Drunken Master: Interview With Kid Koala

kid koala_photo by selector marx

Kid Koala (ft. Dan The Automator)- “Unreleased Live Track”

I spoke with Dan The Automator back in ’05 when he was riding the success of Deltron, The Gorillaz, and Lovage. Kid Koala, who had emerged years earlier as a DJ with fresh, innovative routines, subsequently did the cuts and scratches on all those albums. At the time, Automator said this: “Koala does his own thing. I think other DJs are starting to catch onto his methods now. He has an amazing musical touch. Q-Bert’s technical, but Koala’s musical. He knows how to drop shit in and work the musical keys unlike anyone I’ve ever seen. I’ve seen a lot of DJs, and Koala’s acrobatics are amazing. There’s no one I’d rather have touch up my records than Koala. He’s insanely good.”

It’s been 4 years since that interview and Koala still does his thing. I’ve seen him do wildly entertaining sets without using headphones, tossing records behind him until they pile into huge, tipping stacks. His reputation as an oddball follows him, but so does a lot of reverence (Cut Chemist referred to him as his “hero” during The Hard Sell tour). Koala still uses only vinyl; still puts together weird projects that confuse and engross fans. I spoke with him recently, talking about his gear, his “Drunk Trumpet” routine, and seeing what future directions he thinks DJs might take. Koala hits the road later this month on a big tour–The Slew–with a live rhythm section and 6 turntables. Here’s our talk with one of the most creative DJs around, Kid Koala.

What new routines do you think DJs might start doing?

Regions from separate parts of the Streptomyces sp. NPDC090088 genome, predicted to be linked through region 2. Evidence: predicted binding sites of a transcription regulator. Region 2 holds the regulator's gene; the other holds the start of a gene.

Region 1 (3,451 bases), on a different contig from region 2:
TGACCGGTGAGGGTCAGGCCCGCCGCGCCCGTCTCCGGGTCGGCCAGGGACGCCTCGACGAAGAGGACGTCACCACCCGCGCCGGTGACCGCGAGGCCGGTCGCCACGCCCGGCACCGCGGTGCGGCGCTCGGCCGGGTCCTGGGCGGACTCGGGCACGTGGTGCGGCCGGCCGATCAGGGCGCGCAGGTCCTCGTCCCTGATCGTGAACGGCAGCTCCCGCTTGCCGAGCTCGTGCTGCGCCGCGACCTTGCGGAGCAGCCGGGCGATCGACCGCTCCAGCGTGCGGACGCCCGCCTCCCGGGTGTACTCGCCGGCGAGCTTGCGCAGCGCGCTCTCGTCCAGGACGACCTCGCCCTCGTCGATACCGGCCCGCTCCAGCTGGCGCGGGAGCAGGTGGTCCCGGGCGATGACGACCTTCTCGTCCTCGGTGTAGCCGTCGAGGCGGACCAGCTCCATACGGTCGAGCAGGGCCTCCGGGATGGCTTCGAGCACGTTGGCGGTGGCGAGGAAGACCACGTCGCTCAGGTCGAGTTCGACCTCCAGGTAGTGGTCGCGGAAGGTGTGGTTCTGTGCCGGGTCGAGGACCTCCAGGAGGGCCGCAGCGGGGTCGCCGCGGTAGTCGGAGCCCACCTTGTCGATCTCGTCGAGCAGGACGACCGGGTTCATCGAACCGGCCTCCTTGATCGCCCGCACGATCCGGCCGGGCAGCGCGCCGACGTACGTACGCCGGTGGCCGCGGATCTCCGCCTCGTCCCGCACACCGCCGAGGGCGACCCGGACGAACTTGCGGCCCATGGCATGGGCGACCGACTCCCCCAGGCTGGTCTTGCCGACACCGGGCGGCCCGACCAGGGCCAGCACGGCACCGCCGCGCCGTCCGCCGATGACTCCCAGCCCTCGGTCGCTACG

Turntable love ballads. Rocking parties is easy, trying to pull off a turntable serenade is a whole other animal.

You think DJs get better with age or is there a point when they’ve done all they can do?
I think as you get older it gets easier to communicate ideas through your instrument. Your life experiences and personality just sort of naturally come through the more you play. I look up a lot to those jazz musicians down in New Orleans. They seem to really hit their stride when they’re 70 years old. It’s like they’re monks of music. They just breathe into their instruments and the most beautiful sounds and stories come out.

What does your setup look like right now?
For The Slew tour we are using 6 turntables, 2 Rane Empath mixers, Radial Duplex DIs and an old Fender PA100 with two 4 x 8″ speaker columns.

No Serato?
I actually haven’t jumped over to that yet. I’m too lazy to bring a computer to shows. I have more fun with a pile of records. I guess I just wasn’t made for these times.

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